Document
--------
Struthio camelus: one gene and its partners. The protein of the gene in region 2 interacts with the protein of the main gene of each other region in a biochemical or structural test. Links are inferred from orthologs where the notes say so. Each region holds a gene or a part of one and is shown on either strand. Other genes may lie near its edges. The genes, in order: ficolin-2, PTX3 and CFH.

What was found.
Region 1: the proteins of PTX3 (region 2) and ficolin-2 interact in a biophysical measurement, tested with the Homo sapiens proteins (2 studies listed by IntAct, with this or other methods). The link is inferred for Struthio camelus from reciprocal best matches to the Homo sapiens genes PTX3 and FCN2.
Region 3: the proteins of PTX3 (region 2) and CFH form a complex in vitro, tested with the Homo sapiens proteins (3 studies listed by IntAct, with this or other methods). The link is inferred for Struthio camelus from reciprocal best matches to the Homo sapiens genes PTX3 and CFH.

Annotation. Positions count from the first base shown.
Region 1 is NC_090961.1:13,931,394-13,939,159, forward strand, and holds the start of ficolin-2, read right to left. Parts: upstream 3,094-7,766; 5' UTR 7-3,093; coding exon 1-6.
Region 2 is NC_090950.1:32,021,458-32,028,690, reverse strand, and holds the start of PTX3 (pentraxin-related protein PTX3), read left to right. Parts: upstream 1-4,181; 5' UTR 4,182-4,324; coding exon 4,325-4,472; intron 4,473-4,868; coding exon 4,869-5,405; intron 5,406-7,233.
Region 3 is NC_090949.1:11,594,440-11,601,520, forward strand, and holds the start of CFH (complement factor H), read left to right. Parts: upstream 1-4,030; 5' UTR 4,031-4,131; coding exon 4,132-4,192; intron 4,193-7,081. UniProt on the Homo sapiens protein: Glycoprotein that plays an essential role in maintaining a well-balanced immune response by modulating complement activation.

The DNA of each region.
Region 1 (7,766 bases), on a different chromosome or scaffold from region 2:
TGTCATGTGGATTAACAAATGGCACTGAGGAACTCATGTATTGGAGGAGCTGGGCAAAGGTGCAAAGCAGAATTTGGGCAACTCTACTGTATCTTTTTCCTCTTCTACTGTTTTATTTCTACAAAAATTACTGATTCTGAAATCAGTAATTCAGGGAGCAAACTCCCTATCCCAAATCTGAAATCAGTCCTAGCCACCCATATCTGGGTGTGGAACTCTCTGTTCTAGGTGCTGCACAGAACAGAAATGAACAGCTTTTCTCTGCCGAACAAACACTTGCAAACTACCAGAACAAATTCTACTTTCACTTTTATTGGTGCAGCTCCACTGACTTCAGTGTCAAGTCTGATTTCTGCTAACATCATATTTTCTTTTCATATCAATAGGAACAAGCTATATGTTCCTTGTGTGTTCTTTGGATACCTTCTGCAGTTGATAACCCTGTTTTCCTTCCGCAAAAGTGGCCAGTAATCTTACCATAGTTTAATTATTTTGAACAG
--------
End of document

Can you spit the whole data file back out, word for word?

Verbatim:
Struthio camelus: one gene and its partners. The protein of the gene in region 2 interacts with the protein of the main gene of each other region in a biochemical or structural test. Links are inferred from orthologs where the notes say so. Each region holds a gene or a part of one and is shown on either strand. Other genes may lie near its edges. The genes, in order: ficolin-2, PTX3 and CFH.

What was found.
Region 1: the proteins of PTX3 (region 2) and ficolin-2 interact in a biophysical measurement, tested with the Homo sapiens proteins (2 studies listed by IntAct, with this or other methods). The link is inferred for Struthio camelus from reciprocal best matches to the Homo sapiens genes PTX3 and FCN2.
Region 3: the proteins of PTX3 (region 2) and CFH form a complex in vitro, tested with the Homo sapiens proteins (3 studies listed by IntAct, with this or other methods). The link is inferred for Struthio camelus from reciprocal best matches to the Homo sapiens genes PTX3 and CFH.

Annotation. Positions count from the first base shown.
Region 1 is NC_090961.1:13,931,394-13,939,159, forward strand, and holds the start of ficolin-2, read right to left. Parts: upstream 3,094-7,766; 5' UTR 7-3,093; coding exon 1-6.
Region 2 is NC_090950.1:32,021,458-32,028,690, reverse strand, and holds the start of PTX3 (pentraxin-related protein PTX3), read left to right. Parts: upstream 1-4,181; 5' UTR 4,182-4,324; coding exon 4,325-4,472; intron 4,473-4,868; coding exon 4,869-5,405; intron 5,406-7,233.
Region 3 is NC_090949.1:11,594,440-11,601,520, forward strand, and holds the start of CFH (complement factor H), read left to right. Parts: upstream 1-4,030; 5' UTR 4,031-4,131; coding exon 4,132-4,192; intron 4,193-7,081. UniProt on the Homo sapiens protein: Glycoprotein that plays an essential role in maintaining a well-balanced immune response by modulating complement activation.

The DNA of each region.
Region 1 (7,766 bases), on a different chromosome or scaffold from region 2:
TGTCATGTGGATTAACAAATGGCACTGAGGAACTCATGTATTGGAGGAGCTGGGCAAAGGTGCAAAGCAGAATTTGGGCAACTCTACTGTATCTTTTTCCTCTTCTACTGTTTTATTTCTACAAAAATTACTGATTCTGAAATCAGTAATTCAGGGAGCAAACTCCCTATCCCAAATCTGAAATCAGTCCTAGCCACCCATATCTGGGTGTGGAACTCTCTGTTCTAGGTGCTGCACAGAACAGAAATGAACAGCTTTTCTCTGCCGAACAAACACTTGCAAACTACCAGAACAAATTCTACTTTCACTTTTATTGGTGCAGCTCCACTGACTTCAGTGTCAAGTCTGATTTCTGCTAACATCATATTTTCTTTTCATATCAATAGGAACAAGCTATATGTTCCTTGTGTGTTCTTTGGATACCTTCTGCAGTTGATAACCCTGTTTTCCTTCCGCAAAAGTGGCCAGTAATCTTACCATAGTTTAATTATTTTGAACAG